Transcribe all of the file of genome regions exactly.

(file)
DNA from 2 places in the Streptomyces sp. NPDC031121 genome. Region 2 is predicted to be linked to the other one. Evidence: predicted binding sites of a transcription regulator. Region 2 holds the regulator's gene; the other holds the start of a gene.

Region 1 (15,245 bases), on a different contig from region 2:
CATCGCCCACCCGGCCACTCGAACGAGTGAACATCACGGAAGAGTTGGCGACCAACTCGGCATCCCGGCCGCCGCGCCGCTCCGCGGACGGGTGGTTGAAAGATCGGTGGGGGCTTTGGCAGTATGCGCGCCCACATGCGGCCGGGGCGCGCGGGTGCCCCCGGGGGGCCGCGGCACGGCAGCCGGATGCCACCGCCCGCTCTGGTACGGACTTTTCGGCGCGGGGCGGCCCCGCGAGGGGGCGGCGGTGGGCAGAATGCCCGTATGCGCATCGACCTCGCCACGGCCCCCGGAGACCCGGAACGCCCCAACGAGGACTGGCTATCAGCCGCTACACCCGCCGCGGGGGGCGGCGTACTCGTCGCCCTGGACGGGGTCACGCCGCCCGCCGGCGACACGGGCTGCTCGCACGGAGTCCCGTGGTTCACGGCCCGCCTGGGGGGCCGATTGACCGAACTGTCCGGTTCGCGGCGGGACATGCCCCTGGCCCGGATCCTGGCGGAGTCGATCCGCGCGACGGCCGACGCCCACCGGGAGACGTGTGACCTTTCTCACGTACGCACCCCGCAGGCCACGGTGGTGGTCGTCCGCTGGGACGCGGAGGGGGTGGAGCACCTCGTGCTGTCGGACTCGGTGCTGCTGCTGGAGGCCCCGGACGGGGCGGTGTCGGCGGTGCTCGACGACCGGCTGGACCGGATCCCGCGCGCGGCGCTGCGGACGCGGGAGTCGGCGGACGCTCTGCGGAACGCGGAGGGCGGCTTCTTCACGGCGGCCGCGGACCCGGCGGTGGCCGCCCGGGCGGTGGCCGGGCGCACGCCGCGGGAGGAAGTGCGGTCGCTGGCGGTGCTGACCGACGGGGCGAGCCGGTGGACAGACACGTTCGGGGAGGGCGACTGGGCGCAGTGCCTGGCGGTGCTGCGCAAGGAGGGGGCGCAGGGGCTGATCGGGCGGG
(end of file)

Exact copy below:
DNA from 2 places in the Streptomyces sp. NPDC031121 genome. Region 2 is predicted to be linked to the other one. Evidence: predicted binding sites of a transcription regulator. Region 2 holds the regulator's gene; the other holds the start of a gene.

Region 1 (15,245 bases), on a different contig from region 2:
CATCGCCCACCCGGCCACTCGAACGAGTGAACATCACGGAAGAGTTGGCGACCAACTCGGCATCCCGGCCGCCGCGCCGCTCCGCGGACGGGTGGTTGAAAGATCGGTGGGGGCTTTGGCAGTATGCGCGCCCACATGCGGCCGGGGCGCGCGGGTGCCCCCGGGGGGCCGCGGCACGGCAGCCGGATGCCACCGCCCGCTCTGGTACGGACTTTTCGGCGCGGGGCGGCCCCGCGAGGGGGCGGCGGTGGGCAGAATGCCCGTATGCGCATCGACCTCGCCACGGCCCCCGGAGACCCGGAACGCCCCAACGAGGACTGGCTATCAGCCGCTACACCCGCCGCGGGGGGCGGCGTACTCGTCGCCCTGGACGGGGTCACGCCGCCCGCCGGCGACACGGGCTGCTCGCACGGAGTCCCGTGGTTCACGGCCCGCCTGGGGGGCCGATTGACCGAACTGTCCGGTTCGCGGCGGGACATGCCCCTGGCCCGGATCCTGGCGGAGTCGATCCGCGCGACGGCCGACGCCCACCGGGAGACGTGTGACCTTTCTCACGTACGCACCCCGCAGGCCACGGTGGTGGTCGTCCGCTGGGACGCGGAGGGGGTGGAGCACCTCGTGCTGTCGGACTCGGTGCTGCTGCTGGAGGCCCCGGACGGGGCGGTGTCGGCGGTGCTCGACGACCGGCTGGACCGGATCCCGCGCGCGGCGCTGCGGACGCGGGAGTCGGCGGACGCTCTGCGGAACGCGGAGGGCGGCTTCTTCACGGCGGCCGCGGACCCGGCGGTGGCCGCCCGGGCGGTGGCCGGGCGCACGCCGCGGGAGGAAGTGCGGTCGCTGGCGGTGCTGACCGACGGGGCGAGCCGGTGGACAGACACGTTCGGGGAGGGCGACTGGGCGCAGTGCCTGGCGGTGCTGCGCAAGGAGGGGGCGCAGGGGCTGATCGGGCGGG